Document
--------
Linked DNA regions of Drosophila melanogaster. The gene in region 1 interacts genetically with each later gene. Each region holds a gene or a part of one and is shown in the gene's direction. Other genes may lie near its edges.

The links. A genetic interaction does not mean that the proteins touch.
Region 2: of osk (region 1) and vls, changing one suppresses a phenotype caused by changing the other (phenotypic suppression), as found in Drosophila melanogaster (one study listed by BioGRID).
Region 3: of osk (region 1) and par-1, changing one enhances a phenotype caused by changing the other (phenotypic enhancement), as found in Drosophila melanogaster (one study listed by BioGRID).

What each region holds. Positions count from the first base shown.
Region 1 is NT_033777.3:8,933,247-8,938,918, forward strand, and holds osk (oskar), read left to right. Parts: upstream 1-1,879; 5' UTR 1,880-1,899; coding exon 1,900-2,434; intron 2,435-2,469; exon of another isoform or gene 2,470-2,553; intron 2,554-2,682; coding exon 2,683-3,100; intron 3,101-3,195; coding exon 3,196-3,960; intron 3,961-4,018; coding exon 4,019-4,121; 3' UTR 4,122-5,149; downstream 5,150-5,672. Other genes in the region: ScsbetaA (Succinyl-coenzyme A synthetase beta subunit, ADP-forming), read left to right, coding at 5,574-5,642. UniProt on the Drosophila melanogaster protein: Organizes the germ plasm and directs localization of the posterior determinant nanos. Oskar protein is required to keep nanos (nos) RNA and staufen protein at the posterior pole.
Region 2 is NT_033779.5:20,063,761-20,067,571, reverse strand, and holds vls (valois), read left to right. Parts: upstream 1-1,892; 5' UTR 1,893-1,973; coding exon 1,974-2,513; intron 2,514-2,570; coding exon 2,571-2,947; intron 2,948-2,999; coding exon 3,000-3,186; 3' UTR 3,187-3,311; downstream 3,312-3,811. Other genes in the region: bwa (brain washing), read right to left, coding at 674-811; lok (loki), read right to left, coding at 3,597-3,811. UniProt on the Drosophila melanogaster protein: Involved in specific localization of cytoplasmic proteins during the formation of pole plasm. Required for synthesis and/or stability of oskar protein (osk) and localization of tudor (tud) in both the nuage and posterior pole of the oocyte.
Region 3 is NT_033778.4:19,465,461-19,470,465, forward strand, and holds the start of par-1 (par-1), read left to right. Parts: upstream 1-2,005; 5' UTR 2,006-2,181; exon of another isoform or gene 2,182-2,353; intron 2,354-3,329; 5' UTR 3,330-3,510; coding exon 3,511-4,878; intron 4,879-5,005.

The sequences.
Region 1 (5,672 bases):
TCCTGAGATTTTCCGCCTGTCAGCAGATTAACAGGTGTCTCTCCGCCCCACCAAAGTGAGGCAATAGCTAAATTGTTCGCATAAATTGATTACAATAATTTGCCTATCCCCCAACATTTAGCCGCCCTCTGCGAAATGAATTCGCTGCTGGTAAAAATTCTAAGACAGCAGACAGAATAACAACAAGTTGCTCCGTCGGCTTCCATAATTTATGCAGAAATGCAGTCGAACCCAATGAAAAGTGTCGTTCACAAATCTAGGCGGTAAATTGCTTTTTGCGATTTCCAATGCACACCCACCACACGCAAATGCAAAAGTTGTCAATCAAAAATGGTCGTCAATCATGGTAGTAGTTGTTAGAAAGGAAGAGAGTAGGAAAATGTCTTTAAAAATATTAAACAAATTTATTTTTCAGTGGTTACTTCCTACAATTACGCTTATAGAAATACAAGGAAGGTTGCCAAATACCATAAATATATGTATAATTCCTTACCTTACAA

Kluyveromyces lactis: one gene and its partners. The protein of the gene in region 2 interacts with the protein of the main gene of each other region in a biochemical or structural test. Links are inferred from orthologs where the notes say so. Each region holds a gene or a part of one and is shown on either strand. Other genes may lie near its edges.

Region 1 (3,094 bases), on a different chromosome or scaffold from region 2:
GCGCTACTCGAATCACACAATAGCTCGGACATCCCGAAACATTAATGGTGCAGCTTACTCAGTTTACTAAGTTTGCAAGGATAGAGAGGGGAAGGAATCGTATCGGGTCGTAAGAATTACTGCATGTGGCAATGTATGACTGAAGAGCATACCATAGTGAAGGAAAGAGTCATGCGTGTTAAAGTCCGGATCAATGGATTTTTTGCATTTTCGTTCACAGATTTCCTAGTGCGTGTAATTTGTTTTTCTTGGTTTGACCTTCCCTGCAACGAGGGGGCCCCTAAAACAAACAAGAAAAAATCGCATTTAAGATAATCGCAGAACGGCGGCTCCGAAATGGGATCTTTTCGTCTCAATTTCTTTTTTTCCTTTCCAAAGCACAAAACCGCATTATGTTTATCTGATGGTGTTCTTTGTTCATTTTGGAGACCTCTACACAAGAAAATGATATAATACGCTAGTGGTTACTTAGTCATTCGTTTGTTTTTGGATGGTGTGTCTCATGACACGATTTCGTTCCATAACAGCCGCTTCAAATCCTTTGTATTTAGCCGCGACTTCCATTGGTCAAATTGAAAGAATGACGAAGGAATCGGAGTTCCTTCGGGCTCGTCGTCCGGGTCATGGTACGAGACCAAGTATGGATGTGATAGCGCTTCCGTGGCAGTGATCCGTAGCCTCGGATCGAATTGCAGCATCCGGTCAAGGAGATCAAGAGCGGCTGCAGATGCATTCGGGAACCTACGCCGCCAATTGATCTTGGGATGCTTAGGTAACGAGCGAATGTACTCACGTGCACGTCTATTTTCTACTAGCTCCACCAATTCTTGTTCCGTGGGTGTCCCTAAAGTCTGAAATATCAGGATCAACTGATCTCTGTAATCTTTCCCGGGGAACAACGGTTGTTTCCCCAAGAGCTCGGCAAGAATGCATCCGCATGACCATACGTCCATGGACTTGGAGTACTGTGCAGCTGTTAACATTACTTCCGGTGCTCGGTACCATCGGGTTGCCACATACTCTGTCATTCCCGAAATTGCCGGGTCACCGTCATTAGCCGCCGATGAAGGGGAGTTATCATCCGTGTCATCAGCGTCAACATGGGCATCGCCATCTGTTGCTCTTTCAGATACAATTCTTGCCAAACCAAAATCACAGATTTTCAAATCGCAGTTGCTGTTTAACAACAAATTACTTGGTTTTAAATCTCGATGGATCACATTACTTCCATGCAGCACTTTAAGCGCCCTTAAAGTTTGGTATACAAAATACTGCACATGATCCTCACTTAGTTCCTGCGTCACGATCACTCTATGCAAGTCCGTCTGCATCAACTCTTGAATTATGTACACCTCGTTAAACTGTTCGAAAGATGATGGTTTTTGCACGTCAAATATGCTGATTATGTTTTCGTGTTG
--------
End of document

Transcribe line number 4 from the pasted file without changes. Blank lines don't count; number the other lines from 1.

Region 3: of osk (region 1) and par-1, changing one enhances a phenotype caused by changing the other (phenotypic enhancement), as found in Drosophila melanogaster (one study listed by BioGRID).